Historic smoking report marks 50th anniversary

Associated Press
This Monday, Oct. 13, 1997 file photo shows a cigarette vending machine in a bar in Montpelier, Vt. A law passed by the Legislature banned all cigarette vending machines in the state as of August 28, 1997, but Vermont Attorney General William Sorrell ruled that enforcement of the law would begin in March 1998. On Jan. 11, 1964, U.S. Surgeon General Luther Terry released an emphatic and authoritative report that said smoking causes illness and death - and the government should do something about it. (AP Photo/Toby Talbot)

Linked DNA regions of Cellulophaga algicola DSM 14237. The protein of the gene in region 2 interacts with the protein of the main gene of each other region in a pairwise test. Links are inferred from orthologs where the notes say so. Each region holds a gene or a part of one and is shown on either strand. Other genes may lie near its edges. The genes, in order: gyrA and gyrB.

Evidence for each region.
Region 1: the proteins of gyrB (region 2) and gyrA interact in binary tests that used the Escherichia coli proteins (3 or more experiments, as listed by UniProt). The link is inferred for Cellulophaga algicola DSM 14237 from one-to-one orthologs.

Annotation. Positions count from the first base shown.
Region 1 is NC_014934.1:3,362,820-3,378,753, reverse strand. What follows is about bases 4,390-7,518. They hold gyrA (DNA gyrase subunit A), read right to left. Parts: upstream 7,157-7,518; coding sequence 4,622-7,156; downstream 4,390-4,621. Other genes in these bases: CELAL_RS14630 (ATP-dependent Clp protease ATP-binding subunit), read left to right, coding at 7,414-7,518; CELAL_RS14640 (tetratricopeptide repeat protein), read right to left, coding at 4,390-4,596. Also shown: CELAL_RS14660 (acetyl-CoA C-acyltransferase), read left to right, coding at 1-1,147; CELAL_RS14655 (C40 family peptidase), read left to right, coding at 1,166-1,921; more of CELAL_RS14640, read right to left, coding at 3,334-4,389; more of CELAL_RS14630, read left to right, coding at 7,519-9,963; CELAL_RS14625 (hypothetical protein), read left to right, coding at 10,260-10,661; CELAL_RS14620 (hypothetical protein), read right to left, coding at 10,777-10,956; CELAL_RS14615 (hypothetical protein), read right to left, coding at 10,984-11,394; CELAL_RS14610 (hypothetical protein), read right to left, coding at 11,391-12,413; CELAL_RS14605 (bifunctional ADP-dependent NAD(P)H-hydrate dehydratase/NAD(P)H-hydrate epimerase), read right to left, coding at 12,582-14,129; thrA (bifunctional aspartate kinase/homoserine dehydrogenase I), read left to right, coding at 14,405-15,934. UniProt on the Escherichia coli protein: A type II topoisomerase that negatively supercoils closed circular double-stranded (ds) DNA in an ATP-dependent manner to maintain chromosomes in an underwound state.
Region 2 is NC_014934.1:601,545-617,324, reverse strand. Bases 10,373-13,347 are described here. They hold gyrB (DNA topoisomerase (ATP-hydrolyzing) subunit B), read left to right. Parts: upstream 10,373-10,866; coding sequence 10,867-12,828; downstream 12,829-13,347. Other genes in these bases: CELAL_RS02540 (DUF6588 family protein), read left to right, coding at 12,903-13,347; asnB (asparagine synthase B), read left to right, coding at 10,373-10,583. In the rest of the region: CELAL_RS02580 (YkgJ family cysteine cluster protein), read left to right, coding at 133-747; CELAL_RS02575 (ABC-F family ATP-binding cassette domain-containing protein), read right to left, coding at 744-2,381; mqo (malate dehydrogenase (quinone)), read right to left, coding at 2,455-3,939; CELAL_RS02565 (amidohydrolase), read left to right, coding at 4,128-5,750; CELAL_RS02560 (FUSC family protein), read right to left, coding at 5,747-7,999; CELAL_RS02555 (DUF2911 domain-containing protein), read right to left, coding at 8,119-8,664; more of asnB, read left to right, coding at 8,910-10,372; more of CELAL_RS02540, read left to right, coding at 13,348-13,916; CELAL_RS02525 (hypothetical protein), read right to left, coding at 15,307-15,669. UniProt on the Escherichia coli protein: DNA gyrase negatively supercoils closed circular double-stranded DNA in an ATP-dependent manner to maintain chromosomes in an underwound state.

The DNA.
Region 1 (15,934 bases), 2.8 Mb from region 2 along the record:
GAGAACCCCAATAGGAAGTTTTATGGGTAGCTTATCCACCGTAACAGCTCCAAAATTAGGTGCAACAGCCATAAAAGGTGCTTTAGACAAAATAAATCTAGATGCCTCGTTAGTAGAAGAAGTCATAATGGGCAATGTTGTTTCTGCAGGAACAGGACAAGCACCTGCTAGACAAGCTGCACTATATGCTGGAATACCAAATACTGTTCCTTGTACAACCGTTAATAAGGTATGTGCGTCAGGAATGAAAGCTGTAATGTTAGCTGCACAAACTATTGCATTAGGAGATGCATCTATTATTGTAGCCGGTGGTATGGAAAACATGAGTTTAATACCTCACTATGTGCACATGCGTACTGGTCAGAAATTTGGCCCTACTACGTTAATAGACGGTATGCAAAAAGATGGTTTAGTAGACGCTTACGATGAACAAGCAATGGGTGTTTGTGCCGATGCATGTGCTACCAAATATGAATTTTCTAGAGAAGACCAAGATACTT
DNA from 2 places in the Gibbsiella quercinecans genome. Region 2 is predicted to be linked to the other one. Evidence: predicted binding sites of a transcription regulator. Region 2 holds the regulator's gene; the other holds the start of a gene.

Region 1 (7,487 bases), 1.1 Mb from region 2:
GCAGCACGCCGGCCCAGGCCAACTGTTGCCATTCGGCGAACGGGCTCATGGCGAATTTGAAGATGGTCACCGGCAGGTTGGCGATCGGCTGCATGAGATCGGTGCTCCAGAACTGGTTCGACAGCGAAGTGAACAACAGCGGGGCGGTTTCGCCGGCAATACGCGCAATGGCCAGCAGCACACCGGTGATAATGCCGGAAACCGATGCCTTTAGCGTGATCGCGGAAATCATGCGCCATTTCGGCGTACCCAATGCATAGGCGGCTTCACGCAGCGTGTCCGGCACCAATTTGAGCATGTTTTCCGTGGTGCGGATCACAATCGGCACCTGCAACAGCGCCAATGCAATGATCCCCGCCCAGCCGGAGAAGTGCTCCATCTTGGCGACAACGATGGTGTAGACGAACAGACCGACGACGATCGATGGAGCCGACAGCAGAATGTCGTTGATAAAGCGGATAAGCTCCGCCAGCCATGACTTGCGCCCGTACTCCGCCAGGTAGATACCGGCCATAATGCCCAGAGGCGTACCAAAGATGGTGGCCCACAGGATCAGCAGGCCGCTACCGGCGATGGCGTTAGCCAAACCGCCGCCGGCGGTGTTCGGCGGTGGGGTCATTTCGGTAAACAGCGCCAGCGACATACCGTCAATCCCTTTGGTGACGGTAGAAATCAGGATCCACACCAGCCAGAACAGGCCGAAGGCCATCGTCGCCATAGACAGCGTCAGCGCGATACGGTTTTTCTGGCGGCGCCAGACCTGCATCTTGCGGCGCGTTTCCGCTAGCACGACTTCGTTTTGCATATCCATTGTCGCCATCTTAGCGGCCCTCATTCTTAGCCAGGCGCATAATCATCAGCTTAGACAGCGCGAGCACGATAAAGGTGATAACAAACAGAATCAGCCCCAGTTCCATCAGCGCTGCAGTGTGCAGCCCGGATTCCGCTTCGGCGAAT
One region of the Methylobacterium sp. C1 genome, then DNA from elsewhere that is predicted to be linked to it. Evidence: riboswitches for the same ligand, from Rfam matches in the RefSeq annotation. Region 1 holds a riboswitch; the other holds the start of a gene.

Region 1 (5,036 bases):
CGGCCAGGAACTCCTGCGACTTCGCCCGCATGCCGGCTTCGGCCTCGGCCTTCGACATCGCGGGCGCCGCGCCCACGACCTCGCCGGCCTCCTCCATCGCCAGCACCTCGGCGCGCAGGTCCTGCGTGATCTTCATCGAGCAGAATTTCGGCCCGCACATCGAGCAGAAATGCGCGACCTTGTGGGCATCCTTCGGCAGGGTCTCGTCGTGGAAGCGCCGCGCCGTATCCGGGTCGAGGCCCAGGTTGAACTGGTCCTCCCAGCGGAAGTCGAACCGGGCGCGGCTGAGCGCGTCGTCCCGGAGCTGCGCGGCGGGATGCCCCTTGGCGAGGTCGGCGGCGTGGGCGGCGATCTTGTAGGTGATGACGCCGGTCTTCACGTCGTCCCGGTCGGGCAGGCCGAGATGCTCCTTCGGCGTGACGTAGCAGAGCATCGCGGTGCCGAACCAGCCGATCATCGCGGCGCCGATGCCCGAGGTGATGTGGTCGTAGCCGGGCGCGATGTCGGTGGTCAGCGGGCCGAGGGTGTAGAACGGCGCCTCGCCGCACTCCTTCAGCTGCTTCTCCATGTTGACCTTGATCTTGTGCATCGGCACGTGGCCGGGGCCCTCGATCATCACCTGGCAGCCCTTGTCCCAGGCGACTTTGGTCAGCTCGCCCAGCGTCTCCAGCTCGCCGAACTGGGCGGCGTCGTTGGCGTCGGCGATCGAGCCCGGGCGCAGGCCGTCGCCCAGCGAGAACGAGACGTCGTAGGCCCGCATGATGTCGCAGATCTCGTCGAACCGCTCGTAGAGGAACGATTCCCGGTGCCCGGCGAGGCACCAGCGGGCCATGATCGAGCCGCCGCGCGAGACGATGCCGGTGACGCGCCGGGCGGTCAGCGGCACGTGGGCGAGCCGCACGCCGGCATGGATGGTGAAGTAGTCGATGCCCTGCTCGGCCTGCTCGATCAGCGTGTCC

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Fifty years ago, ashtrays seemed to be on every table and desk. Athletes and even Fred Flintstone endorsed cigarettes in TV commercials. Smoke hung in the air in restaurants, offices and airplane cabins. More than 42 percent of U.S. adults smoked, and there was a good chance your doctor was among them.

The turning point came on Jan. 11, 1964. It was on that Saturday morning that U.S. Surgeon General Luther Terry released an emphatic and authoritative report that said smoking causes illness and death — and the government should do something about it.

In the decades that followed, warning labels were put on cigarette packs, cigarette commercials were banned, taxes were raised and new restrictions were placed on where people could light up. (AP)

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